Your search results


Posted by admin on May 5, 2022

# What is NPA ? What all actions bank can take on NPA Customers/Accounts ?

As per RBI Master Circular on Prudential Norms on Income Recognition, Asset Classification and provisioning pertaining to advances, any loan or an advance where interest and/or instalment or principal remains overdue for a period of more than 90 days in respect of a loan, Overdraft, cash Credit facility, bill discounting facility.

Banks further classify their NPA Accounts into

1) Substandard Assets

2) Doubtful Assets

3) Loss Assets

Substandard Asset: A Substandard Asset would be one which has remained NPA for a period of less than or equal to 12 months.

Doubtful Asset: An asset which has remained in the Substandard category for a period of 12 months.

Loss Assets: A loss asset is one where loss has been identified by the bank or internal or external auditors or the RBI inspection but the amount has not been written off wholly. In other words such an asset is considered uncollectibleand is of such little value.

If pending interest and principal are paid by the borrower in the case of accounts classified as NPA, the accounts  should no longer be treated as nonperforming and may be classified as standard accounts.

The Provisioning on the outstanding NPA A/cs  is as follows:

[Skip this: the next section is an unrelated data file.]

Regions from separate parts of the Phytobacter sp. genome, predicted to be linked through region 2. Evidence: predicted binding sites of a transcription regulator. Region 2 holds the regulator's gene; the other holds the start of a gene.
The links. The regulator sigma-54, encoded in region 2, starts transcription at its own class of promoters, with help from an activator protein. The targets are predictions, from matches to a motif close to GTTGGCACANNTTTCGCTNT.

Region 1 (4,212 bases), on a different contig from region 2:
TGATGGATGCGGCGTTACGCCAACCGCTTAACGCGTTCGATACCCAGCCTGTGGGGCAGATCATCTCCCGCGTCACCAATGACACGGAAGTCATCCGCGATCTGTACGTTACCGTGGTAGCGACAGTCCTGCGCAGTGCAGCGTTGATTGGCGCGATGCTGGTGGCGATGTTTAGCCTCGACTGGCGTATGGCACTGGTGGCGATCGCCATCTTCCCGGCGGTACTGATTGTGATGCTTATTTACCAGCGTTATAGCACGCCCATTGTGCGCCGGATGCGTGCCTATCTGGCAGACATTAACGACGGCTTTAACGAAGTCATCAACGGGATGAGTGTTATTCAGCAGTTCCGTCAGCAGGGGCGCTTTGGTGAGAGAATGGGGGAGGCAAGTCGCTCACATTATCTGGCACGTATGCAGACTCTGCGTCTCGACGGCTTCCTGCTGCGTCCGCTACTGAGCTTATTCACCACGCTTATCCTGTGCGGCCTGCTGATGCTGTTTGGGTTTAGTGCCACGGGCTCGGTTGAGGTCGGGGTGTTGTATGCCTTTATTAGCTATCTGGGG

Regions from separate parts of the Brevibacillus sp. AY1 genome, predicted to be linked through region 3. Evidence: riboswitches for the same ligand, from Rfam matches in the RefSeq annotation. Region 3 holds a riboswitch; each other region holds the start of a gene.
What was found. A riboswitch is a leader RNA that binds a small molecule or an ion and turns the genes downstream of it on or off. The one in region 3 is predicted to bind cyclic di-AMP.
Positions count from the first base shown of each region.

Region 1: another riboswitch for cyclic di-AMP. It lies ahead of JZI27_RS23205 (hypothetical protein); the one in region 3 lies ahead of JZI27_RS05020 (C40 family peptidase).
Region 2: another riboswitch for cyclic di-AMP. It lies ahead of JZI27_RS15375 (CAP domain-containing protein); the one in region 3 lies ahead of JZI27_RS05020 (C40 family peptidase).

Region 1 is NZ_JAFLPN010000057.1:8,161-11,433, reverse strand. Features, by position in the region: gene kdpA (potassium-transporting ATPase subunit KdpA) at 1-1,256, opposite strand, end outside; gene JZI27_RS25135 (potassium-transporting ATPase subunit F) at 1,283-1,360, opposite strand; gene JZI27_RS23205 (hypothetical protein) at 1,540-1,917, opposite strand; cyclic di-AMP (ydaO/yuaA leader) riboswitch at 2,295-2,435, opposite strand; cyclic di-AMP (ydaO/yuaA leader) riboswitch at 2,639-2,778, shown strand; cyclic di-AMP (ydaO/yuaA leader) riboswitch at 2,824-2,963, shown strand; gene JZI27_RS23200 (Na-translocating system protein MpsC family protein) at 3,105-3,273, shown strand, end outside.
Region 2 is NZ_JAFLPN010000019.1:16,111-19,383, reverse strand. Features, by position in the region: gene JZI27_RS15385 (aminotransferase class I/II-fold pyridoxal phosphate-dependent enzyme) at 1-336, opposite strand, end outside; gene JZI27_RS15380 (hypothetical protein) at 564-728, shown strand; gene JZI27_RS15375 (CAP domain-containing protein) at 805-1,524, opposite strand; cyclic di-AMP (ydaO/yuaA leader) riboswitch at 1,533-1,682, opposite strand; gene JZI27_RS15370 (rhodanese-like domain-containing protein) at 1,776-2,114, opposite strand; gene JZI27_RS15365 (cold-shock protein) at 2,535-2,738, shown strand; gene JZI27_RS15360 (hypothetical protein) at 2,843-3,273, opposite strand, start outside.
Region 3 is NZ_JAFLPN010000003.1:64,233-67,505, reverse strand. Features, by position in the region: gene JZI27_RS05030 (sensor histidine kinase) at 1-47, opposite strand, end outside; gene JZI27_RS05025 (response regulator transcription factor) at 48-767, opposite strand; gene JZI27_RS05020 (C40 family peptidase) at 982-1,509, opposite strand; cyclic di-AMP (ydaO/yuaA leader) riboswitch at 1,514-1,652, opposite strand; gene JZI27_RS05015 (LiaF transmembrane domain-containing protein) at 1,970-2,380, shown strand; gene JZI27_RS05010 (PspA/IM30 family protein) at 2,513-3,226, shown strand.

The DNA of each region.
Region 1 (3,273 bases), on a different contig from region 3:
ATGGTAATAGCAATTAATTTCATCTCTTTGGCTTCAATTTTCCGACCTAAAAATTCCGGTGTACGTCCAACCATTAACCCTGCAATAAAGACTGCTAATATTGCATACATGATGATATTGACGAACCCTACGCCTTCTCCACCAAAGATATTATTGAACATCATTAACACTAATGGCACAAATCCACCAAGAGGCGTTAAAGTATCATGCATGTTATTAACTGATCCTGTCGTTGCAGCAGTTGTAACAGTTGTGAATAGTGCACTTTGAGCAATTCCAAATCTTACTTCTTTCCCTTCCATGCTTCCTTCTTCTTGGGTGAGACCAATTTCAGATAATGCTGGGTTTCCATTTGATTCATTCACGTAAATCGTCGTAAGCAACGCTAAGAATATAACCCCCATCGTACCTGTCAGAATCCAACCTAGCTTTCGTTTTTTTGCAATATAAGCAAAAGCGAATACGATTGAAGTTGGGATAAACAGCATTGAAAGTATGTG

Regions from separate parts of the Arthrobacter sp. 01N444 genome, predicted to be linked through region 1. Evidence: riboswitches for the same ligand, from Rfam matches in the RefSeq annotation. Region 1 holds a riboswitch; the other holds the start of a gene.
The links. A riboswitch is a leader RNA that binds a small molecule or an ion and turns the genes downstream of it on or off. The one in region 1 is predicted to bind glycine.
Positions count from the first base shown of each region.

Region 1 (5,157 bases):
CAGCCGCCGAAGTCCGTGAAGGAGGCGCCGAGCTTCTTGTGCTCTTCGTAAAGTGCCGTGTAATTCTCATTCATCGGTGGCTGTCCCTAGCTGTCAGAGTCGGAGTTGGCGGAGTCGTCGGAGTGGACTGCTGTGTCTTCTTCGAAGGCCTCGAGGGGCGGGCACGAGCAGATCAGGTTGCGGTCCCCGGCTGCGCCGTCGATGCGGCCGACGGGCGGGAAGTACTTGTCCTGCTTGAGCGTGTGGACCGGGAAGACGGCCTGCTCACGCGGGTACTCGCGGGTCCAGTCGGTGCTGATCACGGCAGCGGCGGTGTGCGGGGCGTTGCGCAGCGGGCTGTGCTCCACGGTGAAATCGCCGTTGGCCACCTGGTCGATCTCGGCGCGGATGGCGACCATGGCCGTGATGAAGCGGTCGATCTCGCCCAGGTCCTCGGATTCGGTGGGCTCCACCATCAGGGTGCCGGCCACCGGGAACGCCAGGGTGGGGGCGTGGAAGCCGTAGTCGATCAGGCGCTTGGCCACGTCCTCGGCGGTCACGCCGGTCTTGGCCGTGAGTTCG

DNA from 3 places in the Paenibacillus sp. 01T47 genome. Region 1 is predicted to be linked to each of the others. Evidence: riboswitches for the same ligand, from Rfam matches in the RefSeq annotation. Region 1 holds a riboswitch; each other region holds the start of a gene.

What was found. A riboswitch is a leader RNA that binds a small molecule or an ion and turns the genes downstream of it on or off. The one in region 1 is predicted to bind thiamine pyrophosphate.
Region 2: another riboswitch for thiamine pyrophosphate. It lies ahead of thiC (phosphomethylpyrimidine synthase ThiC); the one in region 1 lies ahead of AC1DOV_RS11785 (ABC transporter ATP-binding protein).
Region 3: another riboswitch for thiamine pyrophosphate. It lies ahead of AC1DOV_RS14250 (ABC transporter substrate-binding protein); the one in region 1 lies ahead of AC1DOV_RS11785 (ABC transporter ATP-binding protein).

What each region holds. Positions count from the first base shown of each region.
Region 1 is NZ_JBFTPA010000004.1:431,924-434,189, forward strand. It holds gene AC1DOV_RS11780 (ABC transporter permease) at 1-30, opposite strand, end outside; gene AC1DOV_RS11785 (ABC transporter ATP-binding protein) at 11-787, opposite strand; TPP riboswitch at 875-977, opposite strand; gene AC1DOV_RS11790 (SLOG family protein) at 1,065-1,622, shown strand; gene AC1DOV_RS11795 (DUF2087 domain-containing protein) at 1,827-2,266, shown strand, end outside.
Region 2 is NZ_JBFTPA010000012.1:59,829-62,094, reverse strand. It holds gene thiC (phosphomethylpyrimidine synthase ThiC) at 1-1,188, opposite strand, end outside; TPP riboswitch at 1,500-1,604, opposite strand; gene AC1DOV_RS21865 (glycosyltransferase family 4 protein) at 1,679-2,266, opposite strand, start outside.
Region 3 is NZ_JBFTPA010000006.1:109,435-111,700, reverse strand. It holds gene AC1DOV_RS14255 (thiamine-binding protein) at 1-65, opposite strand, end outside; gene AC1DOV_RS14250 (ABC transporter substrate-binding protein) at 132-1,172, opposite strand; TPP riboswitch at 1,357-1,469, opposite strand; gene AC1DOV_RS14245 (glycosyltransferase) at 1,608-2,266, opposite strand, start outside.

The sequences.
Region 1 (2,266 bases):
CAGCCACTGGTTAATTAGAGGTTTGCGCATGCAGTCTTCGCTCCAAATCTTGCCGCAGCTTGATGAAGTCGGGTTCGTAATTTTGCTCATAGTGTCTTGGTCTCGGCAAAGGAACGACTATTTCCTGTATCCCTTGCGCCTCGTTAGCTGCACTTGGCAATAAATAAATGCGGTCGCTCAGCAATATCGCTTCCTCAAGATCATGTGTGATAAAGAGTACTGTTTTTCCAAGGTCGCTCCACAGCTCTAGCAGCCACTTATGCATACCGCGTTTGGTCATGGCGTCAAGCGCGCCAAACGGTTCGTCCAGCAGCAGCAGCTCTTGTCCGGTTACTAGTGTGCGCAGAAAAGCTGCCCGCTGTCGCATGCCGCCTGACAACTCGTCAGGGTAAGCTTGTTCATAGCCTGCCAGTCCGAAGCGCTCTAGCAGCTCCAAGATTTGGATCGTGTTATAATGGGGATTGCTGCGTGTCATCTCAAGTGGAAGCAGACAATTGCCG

Upto 1 Year                    –           15%

2 Year                              –           25%

3 Year                              –           40%

More than 3 Years       –           100%

Banks and Financial Institutions are empowered by various acts to initiate recovery proceedings on the NPA Accounts legally.

The Securitisation and Reconstruction of Financial Assets and Enforcement of Security Interest (SARFAESI) Act 2002, the banks and financial institutions are allowed to repossess and auction, residential, commercial, industrial properties and other moveable assets such as vehicles, construction equipment and auction them to recover loans.

The banks may also initiate recovery proceedings such as civil and criminal to recover their outstanding amounts such as initiate recovery dues by approaching Debt Recovery Tribunal, initiate Arbitration proceedings.

The banks and financial institutions can also file a case against the borrower under Sec 138 of the Negotiable Instruments Act, 1881. If the borrower is determined as a wilful defaulter, a criminal case can be initiated under the provisions of Sec 403 and 415 of the Indian Penal Code 1860.

The Banks can also write to your existing bankers intimating about the defaults and cautioning them on taking any additional exposure or continuation of credit facility.

Author: admin

Leave a Reply

Your email address will not be published.

Compare Listings